Friday, September 28, 2018

Independence Lost by Kathleen DuVal

Independence Lost: Lives on the Edge of the American Revolution by Kathleen DuVal was first published in 2016. The author is a professor of early American history at the University of North Carolina. The subject of this work is Spain’s war with Great Britain in the Gulf of Mexico. This conflict was part of the American Revolution. Over the last couple of years, this book has gotten a lot of buzz among those who read and talk a lot about the American Revolution. DuVal has taken what is, on the surface a military history, and turned it into a study of people, culture and long term historical impact. In the end, she draws an unusual combination of conclusions. 

A little background on the situation in the Gulf of Mexico during the American Revolution helps one to understand what this book is about. The thirteen rebellious colonies that formed the young United States were not the only European colonies in the region. Over the course of decades, European colonies in the Gulf of Mexico had been traded with some frequency, as a result of war and diplomacy, between Great Britain, France and Spain.  At the time of the American War for Independence, Louisiana and Cuba were Spanish colonies. East Florida and West Florida were British colonies that did not join the rebellion against Great Britain. 

This book is about the Spanish invasion, launched from Louisiana and Cuba, into British West Florida and its aftermath. Adding to the complexity of the situation was the fact that the British had native American allies that played a major part in the conflict. The book also covers the years after the war. Peace saw the emergence of the new United States as well as a resurgent Spain, which controlled large parts of North America, including Florida and New Orleans. Spain attempted to set up a system of alliances with Native American tribes in an attempt to prevent the United States from further expansion. DuVal argues that this strategy actually worked until instability in Napoleonic Europe weakened the Spanish Empire.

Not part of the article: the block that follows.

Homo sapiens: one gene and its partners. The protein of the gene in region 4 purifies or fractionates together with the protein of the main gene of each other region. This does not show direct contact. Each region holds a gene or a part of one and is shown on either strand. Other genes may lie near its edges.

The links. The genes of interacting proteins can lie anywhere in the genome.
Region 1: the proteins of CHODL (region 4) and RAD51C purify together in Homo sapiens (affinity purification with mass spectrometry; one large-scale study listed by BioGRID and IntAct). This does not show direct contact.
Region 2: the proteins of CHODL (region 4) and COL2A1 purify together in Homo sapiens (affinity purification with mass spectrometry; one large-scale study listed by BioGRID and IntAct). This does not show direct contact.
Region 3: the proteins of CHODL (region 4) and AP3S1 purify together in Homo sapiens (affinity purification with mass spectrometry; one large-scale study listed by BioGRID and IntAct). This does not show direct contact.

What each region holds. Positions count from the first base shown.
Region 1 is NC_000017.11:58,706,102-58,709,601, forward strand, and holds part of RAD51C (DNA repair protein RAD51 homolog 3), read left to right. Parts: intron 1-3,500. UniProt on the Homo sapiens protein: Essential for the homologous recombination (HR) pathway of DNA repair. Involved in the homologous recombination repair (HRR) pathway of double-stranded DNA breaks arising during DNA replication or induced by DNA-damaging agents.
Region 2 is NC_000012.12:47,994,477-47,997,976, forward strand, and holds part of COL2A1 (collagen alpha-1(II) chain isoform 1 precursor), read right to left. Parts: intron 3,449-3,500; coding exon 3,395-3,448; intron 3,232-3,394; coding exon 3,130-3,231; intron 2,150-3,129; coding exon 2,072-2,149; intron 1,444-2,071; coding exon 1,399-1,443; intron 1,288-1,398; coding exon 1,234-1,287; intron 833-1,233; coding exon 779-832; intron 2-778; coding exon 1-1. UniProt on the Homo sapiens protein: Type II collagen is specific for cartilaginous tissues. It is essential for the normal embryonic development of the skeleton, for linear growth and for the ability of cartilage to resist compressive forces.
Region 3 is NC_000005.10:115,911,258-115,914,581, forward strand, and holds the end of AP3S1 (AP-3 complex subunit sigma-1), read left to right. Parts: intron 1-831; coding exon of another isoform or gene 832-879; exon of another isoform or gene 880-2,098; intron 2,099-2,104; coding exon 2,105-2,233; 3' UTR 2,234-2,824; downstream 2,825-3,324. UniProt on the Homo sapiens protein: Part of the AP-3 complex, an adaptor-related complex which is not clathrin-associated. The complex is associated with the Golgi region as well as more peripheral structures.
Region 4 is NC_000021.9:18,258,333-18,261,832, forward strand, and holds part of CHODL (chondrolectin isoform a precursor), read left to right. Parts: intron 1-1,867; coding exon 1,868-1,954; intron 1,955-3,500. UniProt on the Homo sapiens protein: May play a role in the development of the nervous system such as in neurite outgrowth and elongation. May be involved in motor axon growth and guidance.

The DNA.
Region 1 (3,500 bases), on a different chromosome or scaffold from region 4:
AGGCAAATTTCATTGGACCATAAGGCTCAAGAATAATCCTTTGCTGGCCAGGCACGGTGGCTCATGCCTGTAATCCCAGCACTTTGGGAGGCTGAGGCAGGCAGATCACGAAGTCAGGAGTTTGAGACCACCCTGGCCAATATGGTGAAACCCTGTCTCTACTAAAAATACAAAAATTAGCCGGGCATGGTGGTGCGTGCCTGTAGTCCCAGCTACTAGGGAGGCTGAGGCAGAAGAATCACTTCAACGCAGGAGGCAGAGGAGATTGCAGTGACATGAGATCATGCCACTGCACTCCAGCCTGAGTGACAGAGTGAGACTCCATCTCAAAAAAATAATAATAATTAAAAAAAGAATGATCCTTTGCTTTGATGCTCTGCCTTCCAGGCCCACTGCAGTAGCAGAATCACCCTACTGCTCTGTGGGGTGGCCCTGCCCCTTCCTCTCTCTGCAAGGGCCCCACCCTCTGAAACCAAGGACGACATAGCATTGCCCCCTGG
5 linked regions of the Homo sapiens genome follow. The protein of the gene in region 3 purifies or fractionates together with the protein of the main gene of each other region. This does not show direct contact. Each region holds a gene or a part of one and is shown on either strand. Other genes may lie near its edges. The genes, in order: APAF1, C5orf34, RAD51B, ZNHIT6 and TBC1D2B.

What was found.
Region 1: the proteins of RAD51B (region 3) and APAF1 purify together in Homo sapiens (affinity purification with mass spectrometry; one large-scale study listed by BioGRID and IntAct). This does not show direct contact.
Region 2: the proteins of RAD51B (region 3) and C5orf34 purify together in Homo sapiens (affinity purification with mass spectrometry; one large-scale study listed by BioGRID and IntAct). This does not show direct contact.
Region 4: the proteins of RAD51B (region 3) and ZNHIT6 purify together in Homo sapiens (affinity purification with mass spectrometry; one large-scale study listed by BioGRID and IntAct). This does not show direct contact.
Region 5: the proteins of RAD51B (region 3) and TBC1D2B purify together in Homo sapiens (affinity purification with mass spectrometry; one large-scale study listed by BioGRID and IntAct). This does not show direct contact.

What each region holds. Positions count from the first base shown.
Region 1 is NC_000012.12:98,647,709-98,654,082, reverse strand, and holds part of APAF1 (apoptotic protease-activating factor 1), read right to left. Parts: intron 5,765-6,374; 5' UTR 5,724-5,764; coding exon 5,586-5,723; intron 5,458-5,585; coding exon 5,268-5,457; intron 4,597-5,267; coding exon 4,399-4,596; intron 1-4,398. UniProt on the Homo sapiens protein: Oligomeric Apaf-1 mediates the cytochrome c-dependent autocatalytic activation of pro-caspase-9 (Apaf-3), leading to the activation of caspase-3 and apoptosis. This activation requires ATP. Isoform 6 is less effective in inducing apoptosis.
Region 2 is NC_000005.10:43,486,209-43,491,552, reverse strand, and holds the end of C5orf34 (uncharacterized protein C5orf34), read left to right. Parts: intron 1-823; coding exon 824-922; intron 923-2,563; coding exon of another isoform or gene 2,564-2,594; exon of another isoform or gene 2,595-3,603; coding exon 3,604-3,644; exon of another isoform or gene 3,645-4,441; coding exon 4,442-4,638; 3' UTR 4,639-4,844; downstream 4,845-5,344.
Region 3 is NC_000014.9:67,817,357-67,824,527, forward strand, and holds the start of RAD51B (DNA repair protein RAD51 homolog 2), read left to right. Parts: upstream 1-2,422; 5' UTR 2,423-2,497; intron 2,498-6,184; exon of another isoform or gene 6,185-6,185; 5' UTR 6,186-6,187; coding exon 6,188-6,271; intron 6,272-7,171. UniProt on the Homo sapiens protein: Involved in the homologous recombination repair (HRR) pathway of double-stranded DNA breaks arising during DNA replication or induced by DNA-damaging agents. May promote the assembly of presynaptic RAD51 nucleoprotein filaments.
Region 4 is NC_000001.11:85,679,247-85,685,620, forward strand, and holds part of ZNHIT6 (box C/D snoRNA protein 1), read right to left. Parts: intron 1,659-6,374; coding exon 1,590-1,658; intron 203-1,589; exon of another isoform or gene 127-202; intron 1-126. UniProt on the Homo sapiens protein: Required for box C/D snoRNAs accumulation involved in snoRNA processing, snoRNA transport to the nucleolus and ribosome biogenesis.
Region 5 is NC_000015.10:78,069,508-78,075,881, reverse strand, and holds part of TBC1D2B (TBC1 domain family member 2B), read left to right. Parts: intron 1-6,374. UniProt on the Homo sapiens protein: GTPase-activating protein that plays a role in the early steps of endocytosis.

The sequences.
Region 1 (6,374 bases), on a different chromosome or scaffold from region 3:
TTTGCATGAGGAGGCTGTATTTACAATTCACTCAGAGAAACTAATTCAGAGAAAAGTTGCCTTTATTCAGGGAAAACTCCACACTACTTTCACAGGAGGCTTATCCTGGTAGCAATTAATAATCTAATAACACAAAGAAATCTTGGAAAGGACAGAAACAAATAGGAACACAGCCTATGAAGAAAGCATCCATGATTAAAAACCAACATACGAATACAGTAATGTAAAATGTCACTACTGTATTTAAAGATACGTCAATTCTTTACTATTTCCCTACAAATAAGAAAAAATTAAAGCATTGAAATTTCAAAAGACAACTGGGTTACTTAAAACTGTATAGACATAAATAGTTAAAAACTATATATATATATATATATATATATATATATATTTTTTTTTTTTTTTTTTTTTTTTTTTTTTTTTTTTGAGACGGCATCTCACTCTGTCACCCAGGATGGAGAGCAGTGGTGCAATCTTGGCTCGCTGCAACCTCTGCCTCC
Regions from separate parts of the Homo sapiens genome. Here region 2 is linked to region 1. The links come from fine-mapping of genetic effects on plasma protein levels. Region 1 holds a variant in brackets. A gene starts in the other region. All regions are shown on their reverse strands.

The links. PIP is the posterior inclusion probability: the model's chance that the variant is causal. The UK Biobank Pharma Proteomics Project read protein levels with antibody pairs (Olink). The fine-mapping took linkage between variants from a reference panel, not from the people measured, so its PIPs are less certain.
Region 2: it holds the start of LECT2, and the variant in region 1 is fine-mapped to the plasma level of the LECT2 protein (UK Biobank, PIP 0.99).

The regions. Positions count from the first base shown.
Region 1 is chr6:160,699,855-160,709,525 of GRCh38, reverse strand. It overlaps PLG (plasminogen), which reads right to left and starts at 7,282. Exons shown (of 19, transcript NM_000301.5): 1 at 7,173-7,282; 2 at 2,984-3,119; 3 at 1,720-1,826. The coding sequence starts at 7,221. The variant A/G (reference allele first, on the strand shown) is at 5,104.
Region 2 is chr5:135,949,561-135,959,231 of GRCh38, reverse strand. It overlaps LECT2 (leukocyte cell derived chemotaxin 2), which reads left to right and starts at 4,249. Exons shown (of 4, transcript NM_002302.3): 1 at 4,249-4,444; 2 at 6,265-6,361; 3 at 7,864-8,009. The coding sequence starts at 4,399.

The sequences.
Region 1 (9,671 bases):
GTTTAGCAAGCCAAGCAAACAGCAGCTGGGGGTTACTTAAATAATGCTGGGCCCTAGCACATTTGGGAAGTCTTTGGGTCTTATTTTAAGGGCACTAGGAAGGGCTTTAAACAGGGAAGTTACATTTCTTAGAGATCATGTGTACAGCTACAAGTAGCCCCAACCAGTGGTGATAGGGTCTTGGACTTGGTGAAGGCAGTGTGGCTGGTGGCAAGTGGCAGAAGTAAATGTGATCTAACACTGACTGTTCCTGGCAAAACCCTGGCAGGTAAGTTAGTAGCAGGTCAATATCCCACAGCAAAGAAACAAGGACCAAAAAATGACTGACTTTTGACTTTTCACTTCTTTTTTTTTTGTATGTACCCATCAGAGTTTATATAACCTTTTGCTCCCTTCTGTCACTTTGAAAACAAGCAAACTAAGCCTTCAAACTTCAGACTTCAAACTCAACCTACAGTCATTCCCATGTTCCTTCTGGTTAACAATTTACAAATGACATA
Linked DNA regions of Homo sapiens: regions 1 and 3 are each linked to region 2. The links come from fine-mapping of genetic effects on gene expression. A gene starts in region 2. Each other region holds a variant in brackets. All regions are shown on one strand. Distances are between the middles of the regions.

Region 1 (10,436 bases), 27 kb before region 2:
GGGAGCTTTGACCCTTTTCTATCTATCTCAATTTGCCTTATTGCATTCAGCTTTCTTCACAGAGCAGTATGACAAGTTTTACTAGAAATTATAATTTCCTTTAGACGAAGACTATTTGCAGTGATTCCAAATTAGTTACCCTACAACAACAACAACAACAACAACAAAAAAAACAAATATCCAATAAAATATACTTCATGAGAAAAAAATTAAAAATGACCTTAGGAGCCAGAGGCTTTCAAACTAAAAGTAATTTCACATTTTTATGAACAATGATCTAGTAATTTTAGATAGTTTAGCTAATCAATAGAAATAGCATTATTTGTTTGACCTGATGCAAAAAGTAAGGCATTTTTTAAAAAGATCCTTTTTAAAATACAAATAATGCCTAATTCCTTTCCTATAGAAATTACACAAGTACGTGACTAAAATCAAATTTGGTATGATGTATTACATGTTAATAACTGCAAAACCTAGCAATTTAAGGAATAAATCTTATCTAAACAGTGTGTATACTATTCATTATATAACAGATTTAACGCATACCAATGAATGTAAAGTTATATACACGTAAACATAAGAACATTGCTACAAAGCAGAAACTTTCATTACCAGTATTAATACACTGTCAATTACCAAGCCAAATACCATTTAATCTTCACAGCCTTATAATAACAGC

Though the subjects involve military and political events, this book is very much a social history. Duval focuses on individuals. Many residents of the region are put under the microscope. These include natives and immigrants from Great Britain, France and Spain, the first Cajuns who settled around New Orleans, slaves and Native Americans.  The region was a hodgepodge of these groups. Individuals and families needed to choose which side to take and how they would participate in the conflict. 

The lives of some fascinating people are explored. For instance, Amand Broussard was a settler living in Louisiana. He was an Acadian of French ancestry whose parents had been exiled from Canada and treated harshly by the British in what was known as the Great Expulsion. He and his fellow exiles thirsted for revenge against Great Britain and enthusiastically volunteered for military service with the Spanish to fight against the British. The descendants of Broussard’s people are today called Cajuns. 

Another person highlighted was Alexander McGillivray. His father was a slave-holding plantation owner in Georgia. His mother was a Creek woman from a prominent family. McGillivray grew up in both Native American and Colonial American worlds. When the American Revolution broke out, his father chose to stay loyal to Great Britain. McGillivray went on to lead the Creeks in support of Great Britain against the Spanish and later allied himself and his people with Spain against a young United States. 

Many other men and women are the subject of the narrative. DuVal points out that records and sources on women are sparse but she tries to paint a picture of some individuals. 

The author tends to focus on motivations. She argues that few people in the region were concerned with theoretical concepts of liberty and were generally not debating independence. Instead, relationships and interdependence were valued by many. She writes,

“For most, advantageous interdependence was a more logical goal. Leaders of all kinds of polities struggled to establish a balance in which they might have more control over dependent relationships. Sovereign states involved networks of dependency. Families and individuals measured their freedom according to how much less dependent they were on others than others were on them.”